When our children were toddlers, my husband was a band director in a small school. Juggling schedules became tricky. Focusing more on teaching and performing in small chamber groups allowed me to have a flexible schedule. I helped with all the beginners and discovered that the flute band book was terrible. This is when I began writing many of my own exercises for the kids and began teaching flexibility and playing in multiple octaves starting with the head joint. The students thrived with this approach. Though I was only there for six years, two of the students I had started performed with the Fort Wayne Symphony—a talented 9th grader played the Ibert Concerto and a 6th grader played Dance of the Blessed Spirits.
After this we began teaching at Goshen College, where my husband taught music education courses and I taught aural theory, flute, and flute choir. The piano pedagogy program at Goshen under Marvin Blickenstaff was incredible. He’s a fantastic pedagogue. I started sitting in on Marvin’s group classes for young piano students. Though my young flute students played well, they were not getting the well-rounded training that I observed in the group piano classes. I was amazed that these beginning piano players could transpose simple melodies into many different keys. I started experimenting with five note patterns with my flute kids and found that they could do the same, even without being able to see it visually on a piano. It was easy for them to use the five note patterns as the foundation for transposing simple melodies.
Marvin’s piano students also had little composition projects each week and I thought, “Yes, flute players can do this too!” I formatted it in a different way, but tried to always tie the composition projects to whatever new concept they were learning. If the beginners were learning A to C and two finger movement, then they might have a composition with the notes G, A, and C. I broke it down a bit more than Marvin did. There’s pitch, harmony, melody, rhythm, timbre, and form. I’d give students everything except for a few elements, so it was very easy for them to be successful and creative. They might be given the rhythm and then would need to compose the melody with the assigned pitches. Within this framework, they could be creative and make it high or low, add trills, or staccatos. In recitals, the beginners will play a duet with me and then play their own composition. It is a big deal for the kids and parents to see their name listed as the composer on the program.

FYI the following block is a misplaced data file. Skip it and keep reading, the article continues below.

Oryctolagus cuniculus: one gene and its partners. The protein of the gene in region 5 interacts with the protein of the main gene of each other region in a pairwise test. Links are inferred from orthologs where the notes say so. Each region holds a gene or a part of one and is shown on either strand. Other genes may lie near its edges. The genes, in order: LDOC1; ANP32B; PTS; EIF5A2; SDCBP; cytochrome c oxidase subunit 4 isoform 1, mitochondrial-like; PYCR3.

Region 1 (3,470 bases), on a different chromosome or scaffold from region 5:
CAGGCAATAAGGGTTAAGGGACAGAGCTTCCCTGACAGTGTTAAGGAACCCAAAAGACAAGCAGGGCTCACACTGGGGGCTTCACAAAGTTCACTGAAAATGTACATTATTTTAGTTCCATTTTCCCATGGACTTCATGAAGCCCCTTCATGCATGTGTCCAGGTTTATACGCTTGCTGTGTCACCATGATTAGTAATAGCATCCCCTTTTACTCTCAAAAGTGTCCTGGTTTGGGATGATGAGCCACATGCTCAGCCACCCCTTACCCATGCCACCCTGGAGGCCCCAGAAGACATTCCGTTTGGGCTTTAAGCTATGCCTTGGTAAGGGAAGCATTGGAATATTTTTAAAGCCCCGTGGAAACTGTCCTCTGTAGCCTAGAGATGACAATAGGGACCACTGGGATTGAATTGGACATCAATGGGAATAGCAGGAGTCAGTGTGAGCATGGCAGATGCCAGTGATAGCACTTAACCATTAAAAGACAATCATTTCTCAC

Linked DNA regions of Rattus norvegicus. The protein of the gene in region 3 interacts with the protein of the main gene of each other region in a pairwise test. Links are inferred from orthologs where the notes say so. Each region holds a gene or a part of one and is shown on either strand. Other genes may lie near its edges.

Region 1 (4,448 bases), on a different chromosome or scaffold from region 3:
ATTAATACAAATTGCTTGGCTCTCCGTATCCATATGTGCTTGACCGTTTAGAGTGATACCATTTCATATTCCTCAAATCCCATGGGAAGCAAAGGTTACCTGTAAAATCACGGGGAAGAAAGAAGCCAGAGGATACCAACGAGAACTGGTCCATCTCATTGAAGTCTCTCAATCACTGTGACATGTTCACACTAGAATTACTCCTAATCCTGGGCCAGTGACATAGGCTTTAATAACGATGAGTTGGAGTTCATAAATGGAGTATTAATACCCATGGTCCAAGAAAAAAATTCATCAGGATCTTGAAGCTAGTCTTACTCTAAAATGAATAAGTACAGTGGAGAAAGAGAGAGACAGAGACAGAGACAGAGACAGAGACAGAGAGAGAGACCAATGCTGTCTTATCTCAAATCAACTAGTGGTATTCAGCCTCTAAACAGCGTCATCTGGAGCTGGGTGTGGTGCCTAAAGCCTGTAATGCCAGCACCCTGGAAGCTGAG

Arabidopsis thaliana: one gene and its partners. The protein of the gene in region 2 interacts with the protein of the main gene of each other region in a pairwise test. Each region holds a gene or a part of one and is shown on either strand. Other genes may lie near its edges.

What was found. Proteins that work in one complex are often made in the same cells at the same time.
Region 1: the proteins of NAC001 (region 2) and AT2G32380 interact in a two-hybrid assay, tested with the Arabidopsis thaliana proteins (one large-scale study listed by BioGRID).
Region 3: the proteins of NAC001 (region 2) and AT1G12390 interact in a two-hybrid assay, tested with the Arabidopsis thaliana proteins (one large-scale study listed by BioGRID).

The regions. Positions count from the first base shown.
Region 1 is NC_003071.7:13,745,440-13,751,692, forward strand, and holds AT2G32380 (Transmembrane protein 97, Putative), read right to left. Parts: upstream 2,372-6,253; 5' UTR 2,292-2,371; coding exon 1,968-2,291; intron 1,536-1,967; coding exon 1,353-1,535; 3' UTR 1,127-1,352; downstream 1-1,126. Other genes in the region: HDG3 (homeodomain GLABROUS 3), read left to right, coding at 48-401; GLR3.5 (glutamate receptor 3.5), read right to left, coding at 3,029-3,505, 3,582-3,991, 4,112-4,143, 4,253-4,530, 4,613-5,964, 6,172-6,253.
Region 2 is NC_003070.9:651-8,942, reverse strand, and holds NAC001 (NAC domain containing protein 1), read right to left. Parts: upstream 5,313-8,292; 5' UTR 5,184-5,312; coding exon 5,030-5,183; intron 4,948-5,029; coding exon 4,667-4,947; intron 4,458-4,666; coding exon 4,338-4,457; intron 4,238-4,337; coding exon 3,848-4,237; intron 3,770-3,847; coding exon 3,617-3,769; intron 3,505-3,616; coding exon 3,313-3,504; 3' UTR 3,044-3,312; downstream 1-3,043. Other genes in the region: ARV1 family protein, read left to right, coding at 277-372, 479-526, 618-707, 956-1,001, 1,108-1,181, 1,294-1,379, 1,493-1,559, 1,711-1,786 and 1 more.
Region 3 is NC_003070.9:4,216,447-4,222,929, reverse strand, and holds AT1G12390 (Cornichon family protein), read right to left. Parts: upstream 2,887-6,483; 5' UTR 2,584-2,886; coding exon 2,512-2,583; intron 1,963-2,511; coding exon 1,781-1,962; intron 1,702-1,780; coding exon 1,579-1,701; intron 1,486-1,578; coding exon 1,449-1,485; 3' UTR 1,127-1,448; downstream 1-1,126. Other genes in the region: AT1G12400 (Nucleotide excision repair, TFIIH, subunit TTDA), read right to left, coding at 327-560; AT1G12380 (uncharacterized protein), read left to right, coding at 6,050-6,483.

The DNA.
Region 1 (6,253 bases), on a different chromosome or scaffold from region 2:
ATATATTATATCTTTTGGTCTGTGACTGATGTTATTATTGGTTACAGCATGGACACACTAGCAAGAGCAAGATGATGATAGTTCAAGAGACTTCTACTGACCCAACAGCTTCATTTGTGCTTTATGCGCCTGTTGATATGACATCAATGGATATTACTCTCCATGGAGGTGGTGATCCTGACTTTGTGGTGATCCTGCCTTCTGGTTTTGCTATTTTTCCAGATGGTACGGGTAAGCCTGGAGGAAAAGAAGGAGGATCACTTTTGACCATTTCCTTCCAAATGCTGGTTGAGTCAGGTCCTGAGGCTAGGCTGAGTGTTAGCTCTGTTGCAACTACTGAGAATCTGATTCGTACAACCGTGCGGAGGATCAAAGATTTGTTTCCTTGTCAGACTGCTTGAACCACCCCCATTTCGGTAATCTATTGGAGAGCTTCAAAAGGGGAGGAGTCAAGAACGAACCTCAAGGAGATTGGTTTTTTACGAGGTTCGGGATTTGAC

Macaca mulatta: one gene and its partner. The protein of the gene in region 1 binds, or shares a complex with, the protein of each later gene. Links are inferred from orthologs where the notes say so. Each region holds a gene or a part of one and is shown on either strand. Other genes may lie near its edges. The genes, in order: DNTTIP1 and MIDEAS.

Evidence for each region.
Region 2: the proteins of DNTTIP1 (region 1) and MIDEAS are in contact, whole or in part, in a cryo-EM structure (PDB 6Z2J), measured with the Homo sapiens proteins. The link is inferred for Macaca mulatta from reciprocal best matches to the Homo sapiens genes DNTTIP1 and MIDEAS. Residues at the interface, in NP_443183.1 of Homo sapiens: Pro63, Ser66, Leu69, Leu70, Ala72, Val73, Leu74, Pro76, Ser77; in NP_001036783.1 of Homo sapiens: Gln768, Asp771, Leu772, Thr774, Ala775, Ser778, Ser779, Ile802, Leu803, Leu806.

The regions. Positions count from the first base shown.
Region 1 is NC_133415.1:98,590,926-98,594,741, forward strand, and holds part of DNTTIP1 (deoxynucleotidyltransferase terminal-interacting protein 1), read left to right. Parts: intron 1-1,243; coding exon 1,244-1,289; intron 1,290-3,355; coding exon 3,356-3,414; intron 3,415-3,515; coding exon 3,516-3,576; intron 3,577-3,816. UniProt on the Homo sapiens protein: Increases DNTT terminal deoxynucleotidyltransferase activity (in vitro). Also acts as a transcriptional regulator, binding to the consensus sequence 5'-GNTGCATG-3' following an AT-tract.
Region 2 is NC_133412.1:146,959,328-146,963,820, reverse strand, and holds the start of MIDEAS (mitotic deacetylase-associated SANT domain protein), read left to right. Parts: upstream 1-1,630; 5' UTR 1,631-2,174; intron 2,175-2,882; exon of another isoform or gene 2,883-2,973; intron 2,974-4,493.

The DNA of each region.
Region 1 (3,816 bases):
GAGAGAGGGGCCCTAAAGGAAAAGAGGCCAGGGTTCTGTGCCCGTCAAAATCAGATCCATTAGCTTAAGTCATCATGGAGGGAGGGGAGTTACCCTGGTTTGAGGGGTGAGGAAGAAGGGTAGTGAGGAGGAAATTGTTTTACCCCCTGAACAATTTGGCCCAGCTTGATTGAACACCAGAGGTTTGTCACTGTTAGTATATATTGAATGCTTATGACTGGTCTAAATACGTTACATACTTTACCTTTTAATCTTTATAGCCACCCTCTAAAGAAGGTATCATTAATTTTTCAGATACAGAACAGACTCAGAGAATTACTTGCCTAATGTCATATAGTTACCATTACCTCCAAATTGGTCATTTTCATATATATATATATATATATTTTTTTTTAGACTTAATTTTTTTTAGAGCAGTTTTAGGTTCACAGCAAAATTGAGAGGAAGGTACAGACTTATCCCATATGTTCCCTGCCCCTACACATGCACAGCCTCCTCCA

KW: How did you go about creating the Pneumo Pro (https://www.blockiflute.com/PNEUMO-PRO-TRAINING-TOOLS_c_1.html)? I use it with my students all the time. How did you figure it out? How did you go about getting it built? I’m sure it involved business skills that we weren’t taught in music school.
KB: My father-in-law was a retired engineer and he loved to tinker. One Thanksgiving, I told him I used my hand to show the kids how to aim the air downward, but kids really needed something that was concrete–spinning wheels or something. His first attempt was 4 handmade paper wheels on rod, but we still needed something to show where the wheels should be positioned. When we came up with replicating a head joint with the embouchure hole opened all the way through, it seemed so simple, but it really revolutionized our idea.
He made me a prototype where I could move the fans anywhere. Around 1999, there had been a Flute Talk article that described where the air stream should be directed for certain registers. Once I could concretely see where the air should be aimed, it became obvious that the air really needs to be much lower than previously thought. Even when playing softly in the high register, only the second to the highest fan on the Pneumo Pro would be used. The highest fan on the Pneumo Pro just shows that if you blow the same way on the flute, no sound will be produced.